Simone's Kitchen

Jalapenos – Raw photography challenge


iso 125 100mm 2.8 macro lens at f4.0 at 1 second shutterspeed. Camera; Canon EOS 5D Mark III

Let me start by saying that my planning for the raw photo didn’t exactly go according to plan. I had decided that it would be fun working on this project together with Alex and schedule in a day for free work. Always good for inspiration and great fun too. But than Alex got sick a few days before we would have the shoot and there went my plan out the window. You see I was going to attempt shooting a naked chicken. I thought that would make a perfect challenge but now I didn’t feel like going out and buying that chicken and the day went by without me doing anything that looked remotely like photography.

So I needed a plan B. And I figured radishes would make a good subject.


But as luck would have it; the supermarket was all out of radishes! Weird but true. So I needed a plan C. But there wasn’t much interesting stuff in our local supermarket and then my eye was caught by a little box of green jalapenos. Which incidentally read on the outside ‘Eat me” I seriously hope no one took that too literally or they might be in for a bit of a surprise kick. But that’s another story alltogether.

Mijn eerste setup

My first setup

Those green things did not immediately inspire me to create a brilliant photo.. unfortunately. I didn’t really know what to do with them as you can clearly see in the first photo. I just put them on a wooden board and hoped for the best. Not exciting. Too much light.

Setup zonder atributen

Setup one

Above you can see my setup for that first photo. I decided I wanted a somewhat darker appearance and I had really hoped the chilis would be a bit more interesting on the inside, but they weren’t. I wanted a dark and moody shot… Cutting open the peppers didn’t really reveal anything amazing either so I just had to go with the flow. Changing the wooden board with a rooftile of graphite made it somewhat darker at least. And I blocked the light with some black cardboard as you can see below.


That eventually led to the first photo. Not the chicken I had in mind but you’ll see that one coming along at some point in the future. And because I also wanted a lighter setting I also put the chilies on my little wooden stool. Not very big but big enough for peppers. Holding the peppers already made my skin irritated so I have no idea what would’ve happened if anyone had ‘eaten’ the things raw like the package suggested…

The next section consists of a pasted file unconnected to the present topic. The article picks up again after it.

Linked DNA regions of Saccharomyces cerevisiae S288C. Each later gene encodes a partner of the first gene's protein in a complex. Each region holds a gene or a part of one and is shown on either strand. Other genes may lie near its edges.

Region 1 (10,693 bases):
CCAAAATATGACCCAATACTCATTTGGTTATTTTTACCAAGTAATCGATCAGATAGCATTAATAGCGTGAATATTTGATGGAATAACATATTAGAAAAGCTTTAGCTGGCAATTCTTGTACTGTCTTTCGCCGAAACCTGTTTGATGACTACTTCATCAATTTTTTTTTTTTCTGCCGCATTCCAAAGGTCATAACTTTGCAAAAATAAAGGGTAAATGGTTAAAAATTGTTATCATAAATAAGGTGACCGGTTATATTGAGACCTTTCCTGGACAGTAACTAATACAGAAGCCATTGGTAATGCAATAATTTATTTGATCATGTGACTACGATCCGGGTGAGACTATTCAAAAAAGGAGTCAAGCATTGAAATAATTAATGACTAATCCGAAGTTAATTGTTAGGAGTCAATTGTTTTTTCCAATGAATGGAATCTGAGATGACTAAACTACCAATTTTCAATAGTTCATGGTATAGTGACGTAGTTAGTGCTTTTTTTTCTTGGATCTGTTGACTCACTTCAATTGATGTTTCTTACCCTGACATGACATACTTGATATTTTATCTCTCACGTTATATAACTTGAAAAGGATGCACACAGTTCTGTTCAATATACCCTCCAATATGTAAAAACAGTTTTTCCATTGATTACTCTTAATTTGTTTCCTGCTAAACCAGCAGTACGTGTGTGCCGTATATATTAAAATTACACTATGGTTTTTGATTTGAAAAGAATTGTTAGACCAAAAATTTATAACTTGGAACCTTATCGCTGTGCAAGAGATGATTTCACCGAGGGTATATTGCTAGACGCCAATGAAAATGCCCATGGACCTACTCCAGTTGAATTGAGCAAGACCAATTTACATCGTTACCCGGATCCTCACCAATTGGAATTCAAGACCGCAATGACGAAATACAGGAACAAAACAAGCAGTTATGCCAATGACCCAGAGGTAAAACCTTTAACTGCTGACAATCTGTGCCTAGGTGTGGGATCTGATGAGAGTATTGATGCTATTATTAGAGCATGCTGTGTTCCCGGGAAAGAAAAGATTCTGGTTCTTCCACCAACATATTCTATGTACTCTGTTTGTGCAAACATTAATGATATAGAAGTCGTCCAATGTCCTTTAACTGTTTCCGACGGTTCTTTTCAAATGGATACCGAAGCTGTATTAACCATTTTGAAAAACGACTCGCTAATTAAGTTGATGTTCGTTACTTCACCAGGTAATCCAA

En de witte setup

And the white setup

All in all it is always fun to go out of your comfort zone and to do something that is maybe not so straight forward. And if you haven’t send in anything yet for the challenge you still have time until the 20th! So go and shoot!


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  1. Wat een gave foto’s Simone!

  2. I need to spend a month photographing everything just for practice. I know I’d be better if I did that. I just can’t find a spare month. I’m inspired to try.

  3. I love the dark setting. It makes the peppers pop. I like making macro pictures of produce. You feel like being in a another dimension. I will send you some I had taken.

  4. I love the dark and rustic look in these shots. Thank you for the scene set up shots as well. FYI, I live in the south west and we eat jalapeños frequently. It’s the veins (white insides) that are the spiciest and cause your skin to burn (God forbid you rub your eyes, OUCH!) We cut them in half lengthwise & carefully cut out veins & seeds. They are much milder when roasted.

    • I once made the mistake of cleaning and cutting a red chili and than removing my contact lenses…. I seriously thought my eyes would just be completely distroyed. It hurt so much! So that tought me a thing or two.. One being to never, ever, touch my eyes after I have handled chilies of any kind. I normally cut out the veins as well but well for the photo I wanted to keep them in obviously..

  5. I like the top photo, a lot. What makes it so good IMO is the jalapeno slice in the background, and the rough texture of the rooftile. The two seeds in the foreground are a great touch, and do help balance the composition. Also the location of the light helps reveal the wonderful texture of the seeds — I love texture in photos! Good stuff. But I’m looking forward to seeing that chicken!

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